The Opposition: Round 7 v Sydney

For the second consecutive week, Sydney will be without Lance Franklin and Dan Hannebery.

Handily for North Melbourne, this means there shouldn’t – shouldn’t – be any element of surprise in how the Swans play at the SCG on Saturday night.


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What does Sydney’s team look like?

It’s essentially a team of mid-sized, versatile players. There are only two true key position Swans in Saturday’s 22; Heath Grundy, who is surely a lock to play on Ben Brown, and Callum Sinclair, who will ruck one-out for the entire evening.

How do the Swans play with such little height?

Here is where North will benefit from Sydney’s trip to Geelong. It was clear how the Swans wanted to play when they were in possession.

It was based around short ball movement, with a lot of lead-up play, handballing and avoiding as many multi-man contests as possible. By using the whole field – switching play often – it opens up the opposition defensive setup. This play encapsulates their general method:


If the concept of short ball movement, lead-up play and handballing sounds familiar to anyone who was at Etihad Stadium last week, it’s because it looks eerily similar to plenty of Port Adelaide’s play.


How can you stop it?

As usual, it starts at the contest and stopping Sydney from winning the ball.

If Sydney wins clean ball from a stoppage it often will move quicker from the break to get one-on-ones in its forward half.

The Swans will commit plenty of numbers around the ball attempting to dictate terms – this has to be matched otherwise you’re pushing uphill in that area all night.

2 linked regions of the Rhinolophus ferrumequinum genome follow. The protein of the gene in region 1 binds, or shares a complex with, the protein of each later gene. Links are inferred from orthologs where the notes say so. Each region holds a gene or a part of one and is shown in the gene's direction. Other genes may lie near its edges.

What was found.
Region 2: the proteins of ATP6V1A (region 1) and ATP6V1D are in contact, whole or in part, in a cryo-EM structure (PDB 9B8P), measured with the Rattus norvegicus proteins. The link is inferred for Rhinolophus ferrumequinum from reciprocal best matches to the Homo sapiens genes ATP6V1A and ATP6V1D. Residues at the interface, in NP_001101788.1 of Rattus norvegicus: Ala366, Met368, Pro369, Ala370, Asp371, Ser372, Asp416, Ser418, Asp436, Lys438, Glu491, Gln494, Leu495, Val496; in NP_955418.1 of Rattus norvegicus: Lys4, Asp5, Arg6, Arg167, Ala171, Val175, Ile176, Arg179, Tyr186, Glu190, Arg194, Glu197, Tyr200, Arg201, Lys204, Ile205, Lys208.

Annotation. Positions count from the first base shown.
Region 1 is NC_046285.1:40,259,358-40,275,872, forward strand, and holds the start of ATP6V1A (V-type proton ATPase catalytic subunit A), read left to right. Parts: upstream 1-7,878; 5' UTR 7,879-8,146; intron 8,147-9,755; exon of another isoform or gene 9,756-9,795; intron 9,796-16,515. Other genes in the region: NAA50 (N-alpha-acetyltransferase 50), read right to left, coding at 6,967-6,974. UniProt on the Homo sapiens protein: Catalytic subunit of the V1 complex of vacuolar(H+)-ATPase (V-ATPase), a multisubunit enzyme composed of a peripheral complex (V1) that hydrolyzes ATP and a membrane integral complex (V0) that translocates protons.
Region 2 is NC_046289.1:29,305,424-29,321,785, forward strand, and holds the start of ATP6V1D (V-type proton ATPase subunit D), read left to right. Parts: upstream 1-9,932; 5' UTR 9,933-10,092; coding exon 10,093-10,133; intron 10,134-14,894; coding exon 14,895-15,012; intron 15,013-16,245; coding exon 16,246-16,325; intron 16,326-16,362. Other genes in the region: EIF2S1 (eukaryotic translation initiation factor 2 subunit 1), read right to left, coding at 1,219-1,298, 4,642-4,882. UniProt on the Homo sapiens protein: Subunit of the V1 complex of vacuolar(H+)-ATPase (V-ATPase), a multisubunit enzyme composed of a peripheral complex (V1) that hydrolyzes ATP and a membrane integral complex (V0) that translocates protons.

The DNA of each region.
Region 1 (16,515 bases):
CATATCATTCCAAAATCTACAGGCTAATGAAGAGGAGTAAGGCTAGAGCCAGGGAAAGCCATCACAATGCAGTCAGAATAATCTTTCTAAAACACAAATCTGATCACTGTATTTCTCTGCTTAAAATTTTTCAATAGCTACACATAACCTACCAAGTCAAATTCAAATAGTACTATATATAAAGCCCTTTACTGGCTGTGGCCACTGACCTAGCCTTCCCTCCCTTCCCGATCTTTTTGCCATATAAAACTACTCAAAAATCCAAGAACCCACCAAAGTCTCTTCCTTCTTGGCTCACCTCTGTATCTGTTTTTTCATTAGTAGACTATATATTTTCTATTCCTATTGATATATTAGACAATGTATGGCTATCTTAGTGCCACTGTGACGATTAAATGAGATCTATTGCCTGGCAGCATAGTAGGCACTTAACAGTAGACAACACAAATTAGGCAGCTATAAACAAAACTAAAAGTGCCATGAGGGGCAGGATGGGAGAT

When Sydney wins the ball in their back half, North has to press high to keep the ball pinned in the forward half. If the Swans are allowed to move the ball from side to side coming out of defence, they will find either the corridor or a kink in North’s setup – they’re too good a side not to.

The risk of North pressing higher is conceding goals over the back, but it’s a necessary one to take given the alternative is allowing Sydney to control the tempo.

How does Sydney defend in the air?

With Grundy likely to go to Brown, Dane Rampe will almost certainly go to Mason Wood; the latter in for his first game of the year.

Sydney’s defenders are elite at reading the play and peeling off their direct opponents to intercept mark, which makes Wood’s role one of the most important on the field.

Wood must make his direct opponent accountable by demanding the ball on the lead, and his teammates have to use him early to establish the pattern. Even if the first couple of kicks towards him miss the target, it’s all about making the Sydney defensive unit aware North’s forward setup isn’t one dimensional and Brown-focused.

By stretching Sydney’s defensive focus across several forwards, it should – in theory – stop Grundy, Rampe, Marsh and co. from chopping off inside 50’s the way they like. At least Sam Reid isn’t playing. Remember last year at Etihad Stadium when he played loose in defence and took approximately 62 marks?


We’ll be back on The Shinboner on Saturday morning with our Five Questions preview piece, before the Sunday morning review. Until then you can find me on Twitter @rickm18.

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